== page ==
Kenya Votes 08-08-2017:Biometric Voter Registration (BVR) and EVID are the 2 most confused electoral technologies
Out of 200,000 Kenyans living in the United Kingdom, only 8,889 have registered as voters with the Kenya High Commission,Most Kenyans in Britain have not registered with the High Commission.
DIASPORA: 2637 registered in East African in 2013 and 2328 voted (88 %). Next is to facilitate all Kenyans abroad.
IEBC Can Walk Botswana Path to Deliver the Diaspora Vote
The Independent Electoral and Boundaries Commission (IEBC) has embarked on reforms, which would, among other things, see Kenyans in diaspora vote in the next General Election.
Though the right is enshrined in the Constitution, IEBC was unable to facilitate the same in the 2013 elections because of what it termed logistical challenges, especially with glaring legal questions as to who was legible given some Kenyans have dual citizenship.
Only those residing within the East African region were allowed to vote. There was also a disagreement on where and how those in the diaspora were to register and vote.
A proposal by IEBC that they register at Kenyan missions abroad was rejected owing to long distances and time zone differences. There is no doubt that apart from it being a constitutional issue, the Kenyan diaspora play a major role in the development of their mother country and hence the need for them to have a say in its political processes.
For instance, they send nearly Sh100 billion annually in remittances alone. Crucial constituency As IEBC chair Isaack Hassan noted during the 2013 Kenya Diaspora Conference, there is need for reforms to aid the external voting process, including providing a honest and orderly system that upholds the sanctity of the ballot.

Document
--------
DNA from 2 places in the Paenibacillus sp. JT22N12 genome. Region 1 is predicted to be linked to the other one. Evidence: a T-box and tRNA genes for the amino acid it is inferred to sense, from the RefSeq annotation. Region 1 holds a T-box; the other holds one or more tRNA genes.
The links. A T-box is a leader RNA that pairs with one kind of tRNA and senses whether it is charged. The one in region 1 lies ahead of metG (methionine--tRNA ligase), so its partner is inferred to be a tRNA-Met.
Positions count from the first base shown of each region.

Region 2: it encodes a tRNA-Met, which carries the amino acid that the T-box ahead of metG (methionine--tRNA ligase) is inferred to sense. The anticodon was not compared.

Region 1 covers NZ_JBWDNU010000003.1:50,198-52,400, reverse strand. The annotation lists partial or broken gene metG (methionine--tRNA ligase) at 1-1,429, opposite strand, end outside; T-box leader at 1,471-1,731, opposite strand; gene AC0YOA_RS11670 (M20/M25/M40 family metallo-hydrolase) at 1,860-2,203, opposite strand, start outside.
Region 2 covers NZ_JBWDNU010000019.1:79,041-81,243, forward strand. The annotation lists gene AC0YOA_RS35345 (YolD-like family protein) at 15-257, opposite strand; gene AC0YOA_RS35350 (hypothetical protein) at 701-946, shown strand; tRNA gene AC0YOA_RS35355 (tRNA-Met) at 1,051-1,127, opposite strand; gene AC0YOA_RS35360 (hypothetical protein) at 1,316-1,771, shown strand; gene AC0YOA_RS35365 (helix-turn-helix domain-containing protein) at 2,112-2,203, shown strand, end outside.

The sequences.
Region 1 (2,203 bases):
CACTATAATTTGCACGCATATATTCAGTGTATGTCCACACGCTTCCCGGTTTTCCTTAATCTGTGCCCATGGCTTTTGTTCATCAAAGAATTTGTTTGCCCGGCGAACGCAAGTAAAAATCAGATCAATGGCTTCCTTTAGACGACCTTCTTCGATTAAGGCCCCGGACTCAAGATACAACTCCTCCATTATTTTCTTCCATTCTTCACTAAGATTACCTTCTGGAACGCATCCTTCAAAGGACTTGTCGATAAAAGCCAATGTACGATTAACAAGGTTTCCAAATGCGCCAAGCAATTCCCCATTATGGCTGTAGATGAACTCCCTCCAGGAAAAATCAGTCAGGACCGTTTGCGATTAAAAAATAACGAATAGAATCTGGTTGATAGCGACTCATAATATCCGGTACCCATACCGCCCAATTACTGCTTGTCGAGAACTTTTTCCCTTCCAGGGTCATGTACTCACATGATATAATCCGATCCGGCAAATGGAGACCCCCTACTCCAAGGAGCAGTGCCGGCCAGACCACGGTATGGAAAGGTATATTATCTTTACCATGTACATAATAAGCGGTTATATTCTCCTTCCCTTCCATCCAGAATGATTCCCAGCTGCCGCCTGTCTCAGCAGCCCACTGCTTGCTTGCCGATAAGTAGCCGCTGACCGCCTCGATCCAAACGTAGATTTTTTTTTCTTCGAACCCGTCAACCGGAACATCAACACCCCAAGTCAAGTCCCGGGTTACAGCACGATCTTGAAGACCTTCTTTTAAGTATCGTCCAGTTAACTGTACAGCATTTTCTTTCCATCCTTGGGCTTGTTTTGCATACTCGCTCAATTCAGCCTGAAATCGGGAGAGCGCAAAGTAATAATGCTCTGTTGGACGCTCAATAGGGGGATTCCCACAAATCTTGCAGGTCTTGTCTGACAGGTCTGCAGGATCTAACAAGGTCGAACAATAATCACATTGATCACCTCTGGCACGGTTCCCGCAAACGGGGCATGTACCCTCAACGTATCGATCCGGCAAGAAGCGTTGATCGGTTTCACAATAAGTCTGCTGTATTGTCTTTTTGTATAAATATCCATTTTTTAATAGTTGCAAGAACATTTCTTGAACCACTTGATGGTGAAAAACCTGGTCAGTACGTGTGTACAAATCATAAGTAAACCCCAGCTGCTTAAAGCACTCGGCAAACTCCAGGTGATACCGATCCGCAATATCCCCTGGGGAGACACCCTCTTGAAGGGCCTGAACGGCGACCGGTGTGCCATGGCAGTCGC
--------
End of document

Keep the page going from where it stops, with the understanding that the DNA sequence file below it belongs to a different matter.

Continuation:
The commission is also of the view that due to high cost implications, diaspora voting be limited to certain elections such as for presidency and referendums. With the next elections barely three years away, there is need for IEBC to intensify consultations to tackle logistical issues that hinder external voting outside the East African region.
This includes initiating early registration of voters, identifying the number of Kenyans living abroad (the rough estimate is 2.5 million), formulating strategies to authenticate and validate the external voters’ register and identifying the right method of voting—whether personal, postal, by proxy or electronic.
Recently, Kenya’s ambassador to the US Njeru Githae suggested diaspora voting be done through the post office. Perhaps, that is a proposal IEBC may need to consider as it is less expensive. However, a process of validating the votes should be determined to ensure confidence in the diaspora vote.
In implementing diaspora voting, Kenya can borrow from Botswana, which has been implementing the same since 1997. And since the Constitution provides for the progressive realisation of this right, the IEBC can choose a select number of countries to begin with.
Regardless of which route it takes, one thing is clear: we cannot continue cheating an important constituency that the Kenyan diaspora is, by sustaining taxation without representation.
By Eric Nyakagwa. The writer is the political editor with People Daily